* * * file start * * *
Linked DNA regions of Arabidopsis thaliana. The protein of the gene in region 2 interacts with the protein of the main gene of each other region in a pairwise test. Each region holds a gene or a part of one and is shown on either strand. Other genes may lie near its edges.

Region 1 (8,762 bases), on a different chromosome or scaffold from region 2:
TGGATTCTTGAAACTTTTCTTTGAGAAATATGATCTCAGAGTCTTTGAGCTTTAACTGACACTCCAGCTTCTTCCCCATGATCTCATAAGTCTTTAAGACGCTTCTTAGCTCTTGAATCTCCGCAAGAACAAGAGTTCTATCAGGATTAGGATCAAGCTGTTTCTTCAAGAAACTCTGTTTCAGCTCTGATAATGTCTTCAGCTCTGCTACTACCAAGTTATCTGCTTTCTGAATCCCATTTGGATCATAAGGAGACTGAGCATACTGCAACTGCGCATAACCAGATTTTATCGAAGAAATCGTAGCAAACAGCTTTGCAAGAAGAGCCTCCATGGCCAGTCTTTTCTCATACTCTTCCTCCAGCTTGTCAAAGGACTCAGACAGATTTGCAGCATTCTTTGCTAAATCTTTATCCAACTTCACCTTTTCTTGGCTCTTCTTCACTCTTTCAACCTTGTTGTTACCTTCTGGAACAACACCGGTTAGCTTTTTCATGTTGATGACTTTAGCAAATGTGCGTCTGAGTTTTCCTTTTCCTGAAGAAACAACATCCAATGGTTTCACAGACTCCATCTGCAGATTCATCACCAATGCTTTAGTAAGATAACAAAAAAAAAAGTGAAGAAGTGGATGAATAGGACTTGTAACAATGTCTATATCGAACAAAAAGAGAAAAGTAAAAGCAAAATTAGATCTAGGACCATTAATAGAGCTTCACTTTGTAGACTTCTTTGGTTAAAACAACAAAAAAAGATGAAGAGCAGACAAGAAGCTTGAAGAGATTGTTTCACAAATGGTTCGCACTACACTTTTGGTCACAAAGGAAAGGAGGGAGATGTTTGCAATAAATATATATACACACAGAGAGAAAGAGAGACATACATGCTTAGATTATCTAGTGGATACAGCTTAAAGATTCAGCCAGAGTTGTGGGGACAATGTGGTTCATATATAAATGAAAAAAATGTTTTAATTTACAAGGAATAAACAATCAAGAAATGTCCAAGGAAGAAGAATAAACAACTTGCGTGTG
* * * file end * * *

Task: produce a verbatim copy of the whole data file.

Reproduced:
Linked DNA regions of Arabidopsis thaliana. The protein of the gene in region 2 interacts with the protein of the main gene of each other region in a pairwise test. Each region holds a gene or a part of one and is shown on either strand. Other genes may lie near its edges.

Region 1 (8,762 bases), on a different chromosome or scaffold from region 2:
TGGATTCTTGAAACTTTTCTTTGAGAAATATGATCTCAGAGTCTTTGAGCTTTAACTGACACTCCAGCTTCTTCCCCATGATCTCATAAGTCTTTAAGACGCTTCTTAGCTCTTGAATCTCCGCAAGAACAAGAGTTCTATCAGGATTAGGATCAAGCTGTTTCTTCAAGAAACTCTGTTTCAGCTCTGATAATGTCTTCAGCTCTGCTACTACCAAGTTATCTGCTTTCTGAATCCCATTTGGATCATAAGGAGACTGAGCATACTGCAACTGCGCATAACCAGATTTTATCGAAGAAATCGTAGCAAACAGCTTTGCAAGAAGAGCCTCCATGGCCAGTCTTTTCTCATACTCTTCCTCCAGCTTGTCAAAGGACTCAGACAGATTTGCAGCATTCTTTGCTAAATCTTTATCCAACTTCACCTTTTCTTGGCTCTTCTTCACTCTTTCAACCTTGTTGTTACCTTCTGGAACAACACCGGTTAGCTTTTTCATGTTGATGACTTTAGCAAATGTGCGTCTGAGTTTTCCTTTTCCTGAAGAAACAACATCCAATGGTTTCACAGACTCCATCTGCAGATTCATCACCAATGCTTTAGTAAGATAACAAAAAAAAAAGTGAAGAAGTGGATGAATAGGACTTGTAACAATGTCTATATCGAACAAAAAGAGAAAAGTAAAAGCAAAATTAGATCTAGGACCATTAATAGAGCTTCACTTTGTAGACTTCTTTGGTTAAAACAACAAAAAAAGATGAAGAGCAGACAAGAAGCTTGAAGAGATTGTTTCACAAATGGTTCGCACTACACTTTTGGTCACAAAGGAAAGGAGGGAGATGTTTGCAATAAATATATATACACACAGAGAGAAAGAGAGACATACATGCTTAGATTATCTAGTGGATACAGCTTAAAGATTCAGCCAGAGTTGTGGGGACAATGTGGTTCATATATAAATGAAAAAAATGTTTTAATTTACAAGGAATAAACAATCAAGAAATGTCCAAGGAAGAAGAATAAACAACTTGCGTGTG